For over 100 years, the so-called Voynich manuscript remained a mystery. This is a text by an unknown author, presumably from the first half of the 15th century and written in an unknown language. Many attempts have been made to read (decipher) it, including with the participation of professional cryptanalysts, but all attempts have failed.
However, even this secret did not resist the power of modern technologies. Television historian and writer Nicholas Gibbs, also known as a specialist in the field of medieval Latin and ancient medicine, reported that he managed to crack the code of the Voynich manuscript.
To do this, together with specialists from the Yale University library, they had to completely digitize the text of the manuscript. After analyzing the code of the text, Gibbs found in it repeating medieval Latin abbreviations, often used in ancient treatises on herbs. Further study of the herbs and images in the manuscript reminded him of similar medical texts.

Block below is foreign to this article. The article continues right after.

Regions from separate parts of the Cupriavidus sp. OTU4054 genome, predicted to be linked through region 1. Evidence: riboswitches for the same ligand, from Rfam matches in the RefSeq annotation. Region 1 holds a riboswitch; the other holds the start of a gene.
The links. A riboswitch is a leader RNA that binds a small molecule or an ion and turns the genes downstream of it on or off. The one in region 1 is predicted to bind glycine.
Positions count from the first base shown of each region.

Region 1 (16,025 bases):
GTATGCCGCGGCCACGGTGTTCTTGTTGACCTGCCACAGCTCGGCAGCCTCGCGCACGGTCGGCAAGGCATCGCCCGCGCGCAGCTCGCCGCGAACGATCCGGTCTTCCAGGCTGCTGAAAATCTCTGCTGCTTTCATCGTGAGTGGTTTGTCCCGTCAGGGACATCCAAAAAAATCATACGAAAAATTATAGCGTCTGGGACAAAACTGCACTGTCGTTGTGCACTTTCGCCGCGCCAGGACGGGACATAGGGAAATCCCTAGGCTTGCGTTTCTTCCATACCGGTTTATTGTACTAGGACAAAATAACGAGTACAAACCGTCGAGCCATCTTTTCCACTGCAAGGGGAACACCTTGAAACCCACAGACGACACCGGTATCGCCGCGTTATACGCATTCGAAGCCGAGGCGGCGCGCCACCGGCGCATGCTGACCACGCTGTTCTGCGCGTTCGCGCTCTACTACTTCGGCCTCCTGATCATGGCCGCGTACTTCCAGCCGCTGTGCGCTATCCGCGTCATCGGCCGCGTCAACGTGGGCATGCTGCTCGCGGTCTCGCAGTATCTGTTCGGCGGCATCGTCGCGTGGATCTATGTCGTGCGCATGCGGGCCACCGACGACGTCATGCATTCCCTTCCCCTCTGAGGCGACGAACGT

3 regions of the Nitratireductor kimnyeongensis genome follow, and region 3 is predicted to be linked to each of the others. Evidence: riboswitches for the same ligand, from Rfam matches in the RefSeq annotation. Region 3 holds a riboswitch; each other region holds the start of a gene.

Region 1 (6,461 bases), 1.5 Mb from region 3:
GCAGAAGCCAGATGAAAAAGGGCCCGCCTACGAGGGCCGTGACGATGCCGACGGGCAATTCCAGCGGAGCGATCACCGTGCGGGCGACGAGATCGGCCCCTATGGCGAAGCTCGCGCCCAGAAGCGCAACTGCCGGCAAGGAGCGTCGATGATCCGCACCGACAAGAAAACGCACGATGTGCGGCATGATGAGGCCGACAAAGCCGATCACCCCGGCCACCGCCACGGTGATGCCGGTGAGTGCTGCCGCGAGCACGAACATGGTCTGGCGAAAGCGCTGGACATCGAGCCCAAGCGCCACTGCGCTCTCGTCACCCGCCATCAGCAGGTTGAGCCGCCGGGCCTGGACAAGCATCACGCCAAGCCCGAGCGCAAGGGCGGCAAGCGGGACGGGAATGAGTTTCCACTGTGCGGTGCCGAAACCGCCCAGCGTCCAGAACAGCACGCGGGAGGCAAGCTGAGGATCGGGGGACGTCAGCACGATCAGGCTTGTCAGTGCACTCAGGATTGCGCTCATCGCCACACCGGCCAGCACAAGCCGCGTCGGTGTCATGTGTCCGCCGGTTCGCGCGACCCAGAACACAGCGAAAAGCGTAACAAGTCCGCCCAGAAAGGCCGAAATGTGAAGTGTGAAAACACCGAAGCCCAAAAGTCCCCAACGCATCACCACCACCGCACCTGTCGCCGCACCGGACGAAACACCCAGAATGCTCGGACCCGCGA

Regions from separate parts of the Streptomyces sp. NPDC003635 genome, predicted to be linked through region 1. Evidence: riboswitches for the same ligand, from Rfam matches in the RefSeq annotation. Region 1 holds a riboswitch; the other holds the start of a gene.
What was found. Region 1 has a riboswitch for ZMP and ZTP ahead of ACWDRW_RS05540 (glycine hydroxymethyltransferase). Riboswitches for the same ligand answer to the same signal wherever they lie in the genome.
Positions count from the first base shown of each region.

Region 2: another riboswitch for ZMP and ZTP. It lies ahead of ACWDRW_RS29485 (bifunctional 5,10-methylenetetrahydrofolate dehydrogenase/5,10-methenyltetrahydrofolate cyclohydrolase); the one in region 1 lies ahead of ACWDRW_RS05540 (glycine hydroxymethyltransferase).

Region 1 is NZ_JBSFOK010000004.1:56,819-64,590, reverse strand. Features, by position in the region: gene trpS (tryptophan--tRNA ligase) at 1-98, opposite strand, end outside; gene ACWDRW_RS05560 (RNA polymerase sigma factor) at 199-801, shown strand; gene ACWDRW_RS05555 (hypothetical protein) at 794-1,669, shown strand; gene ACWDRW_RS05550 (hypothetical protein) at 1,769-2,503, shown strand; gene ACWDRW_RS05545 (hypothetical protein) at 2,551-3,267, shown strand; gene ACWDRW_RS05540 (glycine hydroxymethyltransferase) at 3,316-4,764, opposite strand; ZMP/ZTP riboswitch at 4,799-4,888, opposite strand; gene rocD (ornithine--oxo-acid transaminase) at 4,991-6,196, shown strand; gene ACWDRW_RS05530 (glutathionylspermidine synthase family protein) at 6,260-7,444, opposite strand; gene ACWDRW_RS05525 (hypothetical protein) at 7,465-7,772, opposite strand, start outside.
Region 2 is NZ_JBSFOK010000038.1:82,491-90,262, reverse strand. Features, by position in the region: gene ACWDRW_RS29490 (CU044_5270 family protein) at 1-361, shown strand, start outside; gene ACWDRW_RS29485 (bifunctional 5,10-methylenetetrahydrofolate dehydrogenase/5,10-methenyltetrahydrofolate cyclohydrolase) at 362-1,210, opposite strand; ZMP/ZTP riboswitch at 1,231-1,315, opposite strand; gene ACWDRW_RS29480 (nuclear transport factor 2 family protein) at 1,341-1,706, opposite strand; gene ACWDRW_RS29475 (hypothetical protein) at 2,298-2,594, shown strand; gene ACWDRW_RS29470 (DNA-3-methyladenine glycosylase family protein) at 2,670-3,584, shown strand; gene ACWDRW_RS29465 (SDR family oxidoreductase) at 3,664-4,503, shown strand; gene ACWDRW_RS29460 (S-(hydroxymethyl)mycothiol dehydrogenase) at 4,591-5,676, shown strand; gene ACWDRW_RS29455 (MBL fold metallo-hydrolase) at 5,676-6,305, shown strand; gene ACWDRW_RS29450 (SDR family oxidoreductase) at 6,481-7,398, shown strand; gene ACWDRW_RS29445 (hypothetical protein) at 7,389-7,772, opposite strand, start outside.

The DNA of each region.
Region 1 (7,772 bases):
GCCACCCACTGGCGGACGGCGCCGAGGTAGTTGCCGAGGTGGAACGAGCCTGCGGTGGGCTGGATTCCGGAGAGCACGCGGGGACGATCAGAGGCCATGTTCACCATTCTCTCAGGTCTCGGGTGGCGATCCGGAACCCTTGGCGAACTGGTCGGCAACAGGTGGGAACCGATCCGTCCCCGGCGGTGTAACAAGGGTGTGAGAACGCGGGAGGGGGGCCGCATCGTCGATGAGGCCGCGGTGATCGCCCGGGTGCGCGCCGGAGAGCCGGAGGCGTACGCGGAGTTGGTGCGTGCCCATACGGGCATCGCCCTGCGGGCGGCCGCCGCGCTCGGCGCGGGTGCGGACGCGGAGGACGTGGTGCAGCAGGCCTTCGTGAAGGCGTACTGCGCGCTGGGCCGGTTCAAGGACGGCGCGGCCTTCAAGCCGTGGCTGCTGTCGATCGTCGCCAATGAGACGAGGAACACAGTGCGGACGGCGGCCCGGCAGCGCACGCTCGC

Once Gibbs realized that the Voynich manuscript was a medical textbook, he also understood the content of the illustrations. So images of medicinal plants and bathing women are nothing more than recommendations for gynecology. As you know, even the ancient Romans often used healing herbal baths in the treatment of many diseases.
Found their explanation and zodiac maps in the text. During the Middle Ages, many doctors believed that certain medicines were more effective when combined with certain signs of the zodiac.
According to Gibbs, the Voynich manuscript is most likely a custom-made book about women's medicine.
Anyone can independently familiarize themselves with the manuscript on the Yale University website.